What is ABET?
Founded in 1932 by seven Maryland engineering societies, ABET, aka the Accreditation Board for Engineering and Technology (which was initially called the Engineer’s Council for Professional Development), is an ISO-certified, non-government, and not-for-profit organisation. ABET accredits college and university courses in four categories: engineering technology, computing, applied & natural science, and engineering.
ABET accredits only post-secondary or degree-granting programmes, as opposed to universities or colleges. Even though the headquarters of ABET is located in the U.S., it endorses institutions outside of the U.S. as well. In total, it has accredited more than 4,000 courses from 700+ universities in 32 countries.
How Can Institutions Achieve ABET Accreditation?
Obtaining an ABET accreditation for a course is not an easy feat: it involves a lengthy 5-step process that takes 18 months to complete. Before embarking upon the 5-step process, an institution should first check whether the programme falls into any of the four categories outlined above and that the programme meets the eligibility requirements set by ABET.
The 5-step ABET accreditation process is broken down below:
If a university is applying for accreditation for the first time, it must undergo a readiness review by submitting all the required information and documents by a pre-set deadline. Once the documents are reviewed, there are three possible outcomes:
- Submit a request for evaluation (RFE) for the upcoming cycle;
- Postpone the RFE submission until changes in the documentation are made; or
- Don’t submit the RFE for the upcoming cycle.
Request For Evaluation
If the course prima facie meets all the eligibility requirements and has completed the readiness review (something that is only for first-time accreditation), then the institution can submit an RFE by January 31st of the year in which it is expecting a site visit.
Self-Study Report (SSR)
Once the RFE for the course is submitted, the institution needs to submit its self-study report by July 1st. The SSR is a significant stage where the institution is given the opportunity to demonstrate that its course is fully compliant with all the criteria for ABET accreditation.
For U.S. institutions, on-site visits are usually scheduled between September and December in the same year as an RFE. Institutions outside of the U.S. will have a separate schedule.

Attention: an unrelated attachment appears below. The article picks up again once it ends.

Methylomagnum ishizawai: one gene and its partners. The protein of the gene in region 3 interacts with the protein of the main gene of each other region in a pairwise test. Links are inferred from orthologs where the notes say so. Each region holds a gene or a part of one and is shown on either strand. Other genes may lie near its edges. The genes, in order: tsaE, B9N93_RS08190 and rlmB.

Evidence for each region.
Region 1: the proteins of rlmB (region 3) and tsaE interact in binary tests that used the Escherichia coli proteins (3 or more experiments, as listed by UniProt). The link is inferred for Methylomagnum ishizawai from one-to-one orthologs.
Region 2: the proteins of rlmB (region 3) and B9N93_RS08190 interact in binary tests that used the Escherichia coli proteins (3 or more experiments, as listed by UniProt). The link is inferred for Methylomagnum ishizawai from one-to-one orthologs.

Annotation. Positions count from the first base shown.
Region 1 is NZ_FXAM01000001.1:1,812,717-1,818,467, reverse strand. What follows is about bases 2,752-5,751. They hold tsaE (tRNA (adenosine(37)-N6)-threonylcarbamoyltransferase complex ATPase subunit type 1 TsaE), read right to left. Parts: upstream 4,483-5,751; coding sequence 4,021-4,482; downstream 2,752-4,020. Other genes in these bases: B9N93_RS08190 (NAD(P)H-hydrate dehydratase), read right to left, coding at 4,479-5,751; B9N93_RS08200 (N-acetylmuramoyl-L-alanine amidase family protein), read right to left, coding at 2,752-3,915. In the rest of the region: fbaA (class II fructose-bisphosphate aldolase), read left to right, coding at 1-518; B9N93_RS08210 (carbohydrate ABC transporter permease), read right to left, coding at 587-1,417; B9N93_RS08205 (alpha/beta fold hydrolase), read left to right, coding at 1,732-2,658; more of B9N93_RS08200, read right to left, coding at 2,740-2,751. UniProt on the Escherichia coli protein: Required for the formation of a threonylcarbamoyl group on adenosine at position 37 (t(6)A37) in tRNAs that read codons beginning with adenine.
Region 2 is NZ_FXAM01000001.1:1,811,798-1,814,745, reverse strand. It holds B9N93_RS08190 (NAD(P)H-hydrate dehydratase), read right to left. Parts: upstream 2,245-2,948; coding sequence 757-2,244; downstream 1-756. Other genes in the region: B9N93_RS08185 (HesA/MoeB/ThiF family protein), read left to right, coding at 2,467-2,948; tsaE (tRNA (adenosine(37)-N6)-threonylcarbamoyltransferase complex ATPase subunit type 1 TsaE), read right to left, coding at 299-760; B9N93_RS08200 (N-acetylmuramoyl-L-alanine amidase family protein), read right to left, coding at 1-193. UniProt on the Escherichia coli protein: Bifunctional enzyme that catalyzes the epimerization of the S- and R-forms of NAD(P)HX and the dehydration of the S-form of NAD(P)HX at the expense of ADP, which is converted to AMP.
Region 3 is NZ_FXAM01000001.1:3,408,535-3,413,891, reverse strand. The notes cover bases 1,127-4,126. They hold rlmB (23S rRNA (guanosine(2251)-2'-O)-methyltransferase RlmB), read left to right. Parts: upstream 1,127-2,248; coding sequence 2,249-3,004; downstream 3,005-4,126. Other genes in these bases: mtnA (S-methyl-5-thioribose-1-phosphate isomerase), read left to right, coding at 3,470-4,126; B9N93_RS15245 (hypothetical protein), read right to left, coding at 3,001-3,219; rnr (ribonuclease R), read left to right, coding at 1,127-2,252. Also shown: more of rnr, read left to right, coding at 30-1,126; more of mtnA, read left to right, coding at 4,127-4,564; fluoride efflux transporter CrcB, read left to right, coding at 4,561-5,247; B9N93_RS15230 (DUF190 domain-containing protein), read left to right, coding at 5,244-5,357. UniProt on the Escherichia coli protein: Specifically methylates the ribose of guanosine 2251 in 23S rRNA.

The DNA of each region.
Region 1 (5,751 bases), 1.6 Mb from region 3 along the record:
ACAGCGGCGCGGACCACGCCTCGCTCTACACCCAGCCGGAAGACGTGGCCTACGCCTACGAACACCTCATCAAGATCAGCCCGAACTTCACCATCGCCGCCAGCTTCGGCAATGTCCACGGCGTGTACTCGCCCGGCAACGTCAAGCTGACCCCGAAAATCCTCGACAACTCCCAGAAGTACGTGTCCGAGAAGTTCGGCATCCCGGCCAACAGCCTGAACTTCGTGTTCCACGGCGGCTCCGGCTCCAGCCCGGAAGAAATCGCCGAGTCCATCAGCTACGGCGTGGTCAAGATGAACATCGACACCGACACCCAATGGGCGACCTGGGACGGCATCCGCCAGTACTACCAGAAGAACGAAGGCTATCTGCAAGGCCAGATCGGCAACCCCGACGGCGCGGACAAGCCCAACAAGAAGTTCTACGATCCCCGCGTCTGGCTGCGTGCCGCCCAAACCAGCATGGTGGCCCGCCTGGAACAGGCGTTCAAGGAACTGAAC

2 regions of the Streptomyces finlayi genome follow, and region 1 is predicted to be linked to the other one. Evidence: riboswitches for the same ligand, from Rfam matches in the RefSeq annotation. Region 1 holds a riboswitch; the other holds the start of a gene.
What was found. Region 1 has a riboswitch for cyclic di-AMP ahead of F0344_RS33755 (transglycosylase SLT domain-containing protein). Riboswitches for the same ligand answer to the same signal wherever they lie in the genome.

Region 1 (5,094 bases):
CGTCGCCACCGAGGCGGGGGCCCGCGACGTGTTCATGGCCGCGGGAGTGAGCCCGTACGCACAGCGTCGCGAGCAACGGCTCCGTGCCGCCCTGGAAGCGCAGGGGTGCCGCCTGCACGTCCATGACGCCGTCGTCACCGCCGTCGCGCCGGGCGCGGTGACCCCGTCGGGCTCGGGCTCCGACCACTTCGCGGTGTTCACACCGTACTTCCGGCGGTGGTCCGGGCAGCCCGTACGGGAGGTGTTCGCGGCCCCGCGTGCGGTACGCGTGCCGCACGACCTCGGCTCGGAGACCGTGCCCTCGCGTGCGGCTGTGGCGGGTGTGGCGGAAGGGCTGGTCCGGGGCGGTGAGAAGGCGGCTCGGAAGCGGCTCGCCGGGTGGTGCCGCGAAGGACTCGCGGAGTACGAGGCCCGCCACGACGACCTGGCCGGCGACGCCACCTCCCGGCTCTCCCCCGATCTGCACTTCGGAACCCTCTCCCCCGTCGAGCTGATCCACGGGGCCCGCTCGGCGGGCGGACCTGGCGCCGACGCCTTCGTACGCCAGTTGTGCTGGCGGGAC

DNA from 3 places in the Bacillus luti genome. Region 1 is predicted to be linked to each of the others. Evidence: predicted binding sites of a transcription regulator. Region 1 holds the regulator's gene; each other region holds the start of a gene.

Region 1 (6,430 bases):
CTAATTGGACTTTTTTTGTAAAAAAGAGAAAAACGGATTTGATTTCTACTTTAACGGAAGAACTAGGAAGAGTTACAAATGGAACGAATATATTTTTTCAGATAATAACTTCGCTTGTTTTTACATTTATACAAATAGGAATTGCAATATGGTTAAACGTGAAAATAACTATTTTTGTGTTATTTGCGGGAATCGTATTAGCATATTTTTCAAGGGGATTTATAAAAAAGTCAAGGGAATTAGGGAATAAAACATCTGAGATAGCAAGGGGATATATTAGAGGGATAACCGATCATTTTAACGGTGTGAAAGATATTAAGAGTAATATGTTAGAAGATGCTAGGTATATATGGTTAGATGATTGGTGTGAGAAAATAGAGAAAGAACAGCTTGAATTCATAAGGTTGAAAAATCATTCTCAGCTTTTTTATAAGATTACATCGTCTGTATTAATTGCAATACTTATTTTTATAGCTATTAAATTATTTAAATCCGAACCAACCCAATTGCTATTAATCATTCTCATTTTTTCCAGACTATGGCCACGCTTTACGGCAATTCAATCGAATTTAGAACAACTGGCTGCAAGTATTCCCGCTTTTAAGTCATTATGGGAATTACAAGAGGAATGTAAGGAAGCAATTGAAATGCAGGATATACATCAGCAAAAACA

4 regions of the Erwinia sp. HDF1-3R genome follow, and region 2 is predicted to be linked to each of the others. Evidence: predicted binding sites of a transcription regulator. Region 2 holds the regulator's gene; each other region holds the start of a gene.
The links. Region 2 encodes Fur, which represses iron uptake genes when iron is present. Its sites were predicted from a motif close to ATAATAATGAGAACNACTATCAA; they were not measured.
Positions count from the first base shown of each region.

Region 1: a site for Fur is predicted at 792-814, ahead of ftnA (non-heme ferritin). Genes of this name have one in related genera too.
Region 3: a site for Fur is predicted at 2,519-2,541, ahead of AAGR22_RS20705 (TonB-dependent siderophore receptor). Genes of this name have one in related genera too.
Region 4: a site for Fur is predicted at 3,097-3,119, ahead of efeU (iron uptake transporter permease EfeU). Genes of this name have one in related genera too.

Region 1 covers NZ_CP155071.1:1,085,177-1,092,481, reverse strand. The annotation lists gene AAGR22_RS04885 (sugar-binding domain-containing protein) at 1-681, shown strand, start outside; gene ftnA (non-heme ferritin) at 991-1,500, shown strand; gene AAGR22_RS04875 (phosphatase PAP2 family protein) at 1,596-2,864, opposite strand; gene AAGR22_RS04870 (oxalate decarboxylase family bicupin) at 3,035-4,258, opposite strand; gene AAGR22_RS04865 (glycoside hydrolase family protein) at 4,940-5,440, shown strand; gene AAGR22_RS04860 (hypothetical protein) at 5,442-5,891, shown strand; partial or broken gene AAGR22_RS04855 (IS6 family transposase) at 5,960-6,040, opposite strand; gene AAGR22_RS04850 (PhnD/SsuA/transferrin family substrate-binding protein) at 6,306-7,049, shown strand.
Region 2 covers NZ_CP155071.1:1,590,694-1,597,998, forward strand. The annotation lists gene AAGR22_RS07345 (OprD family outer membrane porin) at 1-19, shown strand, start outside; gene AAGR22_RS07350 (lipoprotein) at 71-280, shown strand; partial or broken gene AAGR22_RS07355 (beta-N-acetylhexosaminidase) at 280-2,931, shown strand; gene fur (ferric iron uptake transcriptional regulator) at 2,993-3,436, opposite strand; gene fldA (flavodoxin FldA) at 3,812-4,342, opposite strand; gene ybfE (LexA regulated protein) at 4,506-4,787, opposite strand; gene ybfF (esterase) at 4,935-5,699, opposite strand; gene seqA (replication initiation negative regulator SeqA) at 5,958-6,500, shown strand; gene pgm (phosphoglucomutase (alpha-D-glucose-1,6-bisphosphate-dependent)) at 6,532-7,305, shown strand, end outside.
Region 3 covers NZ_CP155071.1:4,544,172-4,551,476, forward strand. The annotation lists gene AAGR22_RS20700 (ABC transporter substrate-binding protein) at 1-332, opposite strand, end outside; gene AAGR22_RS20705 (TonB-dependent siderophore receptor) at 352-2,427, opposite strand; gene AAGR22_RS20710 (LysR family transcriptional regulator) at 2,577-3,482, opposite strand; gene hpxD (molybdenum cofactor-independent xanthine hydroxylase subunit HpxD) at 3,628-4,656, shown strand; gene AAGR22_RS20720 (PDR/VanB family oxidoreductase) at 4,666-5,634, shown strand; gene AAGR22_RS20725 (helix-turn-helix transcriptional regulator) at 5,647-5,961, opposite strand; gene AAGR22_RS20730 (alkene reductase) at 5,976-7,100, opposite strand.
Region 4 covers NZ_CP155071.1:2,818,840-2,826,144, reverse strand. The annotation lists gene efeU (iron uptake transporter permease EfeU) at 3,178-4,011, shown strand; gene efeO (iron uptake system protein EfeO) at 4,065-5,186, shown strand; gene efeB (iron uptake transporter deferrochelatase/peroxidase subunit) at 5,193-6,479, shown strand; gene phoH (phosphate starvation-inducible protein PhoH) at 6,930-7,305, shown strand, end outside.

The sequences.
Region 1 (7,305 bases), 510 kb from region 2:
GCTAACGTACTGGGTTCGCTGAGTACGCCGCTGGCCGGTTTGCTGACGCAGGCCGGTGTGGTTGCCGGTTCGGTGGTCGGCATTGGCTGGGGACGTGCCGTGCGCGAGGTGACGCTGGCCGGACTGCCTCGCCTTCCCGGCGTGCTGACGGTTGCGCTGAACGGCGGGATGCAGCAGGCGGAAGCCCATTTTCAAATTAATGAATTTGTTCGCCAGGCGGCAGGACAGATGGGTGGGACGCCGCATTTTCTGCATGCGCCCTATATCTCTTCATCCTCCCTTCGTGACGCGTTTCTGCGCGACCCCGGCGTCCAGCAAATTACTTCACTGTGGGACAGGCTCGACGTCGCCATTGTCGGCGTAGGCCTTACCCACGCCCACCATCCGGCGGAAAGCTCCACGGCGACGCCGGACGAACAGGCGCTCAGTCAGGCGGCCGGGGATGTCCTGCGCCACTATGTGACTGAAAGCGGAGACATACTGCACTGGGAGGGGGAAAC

During the on-site visit, the institution will be asked to provide assistance for the review team to schedule interviews, review display materials, visit key facilities, and more. Typically, the duration of an on-site visit lasts between 2-to-3 days.
After an on-site visit, it will take 2-to-3 months for the institution to receive a draft statement on the accreditation process. The final decision of the accreditation commission will be sent to the institution by the 31st of August.
ABET Accreditation is entirely voluntary and it will always be initiated by the institution that takes the initiative and requests accreditation for one or more of its programmes.
The validity of the accreditation is only for 6 years. After that, the institution should request re-evaluation to retain the accreditation for its course(s).
Image courtesy of ABET: the Accreditation Board for Engineering and Technology.
Why Does ABET Accreditation Matter?
Accreditation is beneficial, not only for students, but for the institutions (and employers!) too. For students, accreditation helps them to find the best engineering courses. For institutions, it helps to attract only the best talent. For employers, it helps to recruit highly talented professionals who have obtained a strong educational foundation.
Is it really necessary, however, for students to enrol on accredited engineering courses? As is often the case, it depends; and of course, the absence of an ABET accreditation doesn’t necessarily mean that the university or college is not worth considering. That being said, accredited engineering courses offer many advantages over non-accredited programmes.
A lot of multinational corporations mention accreditation as one of their criteria for eligibility when hiring candidates for key roles. For example, an organisation like NASA may not risk their reputation by hiring students from non-accredited institutions.
Besides job opportunities, accreditation also helps students to qualify for federal loans, grants, and other kinds of scholarships.
In most U.S. states, it is mandatory to hold an ABET accredited degree to apply for a professional engineering licence.
These are just a few things to consider when searching for engineering courses and weighing up the accredited programmes against the non-accreditated.